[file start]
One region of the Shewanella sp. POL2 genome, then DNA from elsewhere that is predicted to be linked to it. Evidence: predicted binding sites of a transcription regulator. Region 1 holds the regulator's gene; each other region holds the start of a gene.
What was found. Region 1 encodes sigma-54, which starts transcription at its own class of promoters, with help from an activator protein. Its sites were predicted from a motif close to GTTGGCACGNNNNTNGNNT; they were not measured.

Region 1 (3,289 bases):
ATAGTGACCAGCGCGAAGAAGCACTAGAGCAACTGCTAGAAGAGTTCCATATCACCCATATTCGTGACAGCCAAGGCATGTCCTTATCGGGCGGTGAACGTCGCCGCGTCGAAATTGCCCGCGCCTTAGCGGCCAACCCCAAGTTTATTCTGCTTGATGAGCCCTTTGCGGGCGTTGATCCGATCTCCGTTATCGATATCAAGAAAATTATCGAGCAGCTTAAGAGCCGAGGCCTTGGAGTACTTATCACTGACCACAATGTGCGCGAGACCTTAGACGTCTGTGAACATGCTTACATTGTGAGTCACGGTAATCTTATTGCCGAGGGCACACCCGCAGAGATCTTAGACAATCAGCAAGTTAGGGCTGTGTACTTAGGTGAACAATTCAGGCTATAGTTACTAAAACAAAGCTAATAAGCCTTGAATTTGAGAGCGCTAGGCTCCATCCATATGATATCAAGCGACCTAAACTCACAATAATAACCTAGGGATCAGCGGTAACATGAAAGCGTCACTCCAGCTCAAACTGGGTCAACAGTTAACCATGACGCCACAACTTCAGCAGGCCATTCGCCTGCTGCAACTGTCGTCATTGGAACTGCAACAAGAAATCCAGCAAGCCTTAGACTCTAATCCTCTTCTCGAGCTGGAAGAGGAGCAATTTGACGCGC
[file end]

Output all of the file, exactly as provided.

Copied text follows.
One region of the Shewanella sp. POL2 genome, then DNA from elsewhere that is predicted to be linked to it. Evidence: predicted binding sites of a transcription regulator. Region 1 holds the regulator's gene; each other region holds the start of a gene.
What was found. Region 1 encodes sigma-54, which starts transcription at its own class of promoters, with help from an activator protein. Its sites were predicted from a motif close to GTTGGCACGNNNNTNGNNT; they were not measured.

Region 1 (3,289 bases):
ATAGTGACCAGCGCGAAGAAGCACTAGAGCAACTGCTAGAAGAGTTCCATATCACCCATATTCGTGACAGCCAAGGCATGTCCTTATCGGGCGGTGAACGTCGCCGCGTCGAAATTGCCCGCGCCTTAGCGGCCAACCCCAAGTTTATTCTGCTTGATGAGCCCTTTGCGGGCGTTGATCCGATCTCCGTTATCGATATCAAGAAAATTATCGAGCAGCTTAAGAGCCGAGGCCTTGGAGTACTTATCACTGACCACAATGTGCGCGAGACCTTAGACGTCTGTGAACATGCTTACATTGTGAGTCACGGTAATCTTATTGCCGAGGGCACACCCGCAGAGATCTTAGACAATCAGCAAGTTAGGGCTGTGTACTTAGGTGAACAATTCAGGCTATAGTTACTAAAACAAAGCTAATAAGCCTTGAATTTGAGAGCGCTAGGCTCCATCCATATGATATCAAGCGACCTAAACTCACAATAATAACCTAGGGATCAGCGGTAACATGAAAGCGTCACTCCAGCTCAAACTGGGTCAACAGTTAACCATGACGCCACAACTTCAGCAGGCCATTCGCCTGCTGCAACTGTCGTCATTGGAACTGCAACAAGAAATCCAGCAAGCCTTAGACTCTAATCCTCTTCTCGAGCTGGAAGAGGAGCAATTTGACGCGC